March 1, 2007 6:40 PM PST
Your Wi-Fi can tell people a lot about you
Soon after a computer powers up, it starts looking for wireless networks and network services. Even if the wireless hardware is then shut-off, a snoop may already have caught interesting data. Much more information can be plucked out of the air if the computer is connected to an access point, in particular an access point without security.
CTO, Errata Security
"You're leaking all kinds of information that an attacker can use," David Maynor, chief technology officer at Errata Security, said Thursday in a presentation at the Black Hat DC event here. "If the government was taking this information from you, people would be up in arms. Yet you're leaking this voluntarily using your laptop at the airport."
There are many tools that let anyone listen in on wireless network traffic. These tools can capture information such as usernames and passwords for e-mail accounts and instant message tools as well as data entered into unsecured Web sites. At the annual Defcon hacker gathering, a "wall of sheep" always lists captured log-in credentials.
Errata has developed another network sniffer that looks for traffic using 25 protocols, including those for the popular instant message clients as well as DHCP, SNMP, DNS and HTTP. This means the sniffer will capture requests for network addresses, network management tools, Web sites queries, Web traffic and more.
"You don't realize how much you're making public, so I wrote a tool that tells you," said Robert Graham, Errata's chief executive. The tool will soon be released publicly on the Black Hat Web site. Anyone with a wireless card will be able to run it, Graham said. Errata also plans to release the source code on its Web site.
The Errata sniffer, dubbed Ferret, packs more punch than other network sniffers already available, such as Ethereal and Kismet, because it looks at so many different protocols, Graham said. Some at Black Hat called it a "network sniffer on steroids."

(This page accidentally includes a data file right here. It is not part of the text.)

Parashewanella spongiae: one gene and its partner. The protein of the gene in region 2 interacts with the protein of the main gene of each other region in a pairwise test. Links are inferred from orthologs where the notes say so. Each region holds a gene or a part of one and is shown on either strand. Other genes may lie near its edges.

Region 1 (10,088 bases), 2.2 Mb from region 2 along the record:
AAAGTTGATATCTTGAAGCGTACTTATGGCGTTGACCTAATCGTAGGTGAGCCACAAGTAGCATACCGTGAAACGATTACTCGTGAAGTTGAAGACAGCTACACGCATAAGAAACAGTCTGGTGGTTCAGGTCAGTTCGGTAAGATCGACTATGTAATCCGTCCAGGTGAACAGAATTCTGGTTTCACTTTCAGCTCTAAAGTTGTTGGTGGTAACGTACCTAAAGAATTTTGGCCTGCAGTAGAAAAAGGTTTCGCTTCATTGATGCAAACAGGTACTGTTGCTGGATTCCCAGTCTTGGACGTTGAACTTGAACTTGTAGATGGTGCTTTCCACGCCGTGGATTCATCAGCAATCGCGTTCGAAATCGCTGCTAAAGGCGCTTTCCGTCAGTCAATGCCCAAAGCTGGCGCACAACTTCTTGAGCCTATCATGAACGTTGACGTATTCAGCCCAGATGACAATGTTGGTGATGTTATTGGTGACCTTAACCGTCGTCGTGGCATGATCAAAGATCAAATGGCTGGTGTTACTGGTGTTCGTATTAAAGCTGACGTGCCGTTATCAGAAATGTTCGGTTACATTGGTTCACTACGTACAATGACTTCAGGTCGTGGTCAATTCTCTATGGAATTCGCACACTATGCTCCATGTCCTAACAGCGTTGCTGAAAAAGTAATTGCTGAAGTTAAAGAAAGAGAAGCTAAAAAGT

Snoops can use the sniffer tools to see all kinds of data from wireless-equipped computers, regardless of the operating system.
For example, as a Windows computer starts up, it will emit the list of wireless networks the PC has connected to in the past, unless the user manually removed those entries from the preferred networks list in Windows. "The list can be used to determine where the laptop has been used," Graham said.
Apple Mac OS X computers will share information such as the version of the operating system through the Bonjour feature, Graham said. Bonjour is designed to let users create networks of nearby computers and devices.
Additionally, computers shortly after start-up typically broadcast the previous Internet Protocol address and details on networked drives or devices such as printers that it tries to connect to, Graham said.
"These are all bits of otherwise friendly information," Graham said. But in the hands of the wrong person, they could help attack the computer owner or network. Furthermore, the information could be useful for intelligence organizations, he said.
And that's just what the data snoops can sniff out of the air when a laptop is starting up. If the computer is then connected to a wireless network, particularly the unsecured type at hotels, airports and coffee shops, much more can be gleaned. Hackers have also cracked basic Wi-Fi security, so secured networks can't provide a security guarantee.
In general, experts advise against using wireless networks to connect to sensitive Web sites such as online banking. However, it is risky to use any online service that requires a password. The Errata team sniffed one reporter's e-mail username and password at Black Hat and displayed it during a presentation.
People who have the option of using a Virtual Private Network when connected to a wireless network should use it to establish a more secure connection, experts suggest. Also, on home routers WPA, or Wi-Fi Protected Access, offers improved security over the cracked WEP, or Wired Equivalent Privacy.
"The best solution is to be aware of the danger," Graham said. "Everyone doesn't need to work from a coffee shop."
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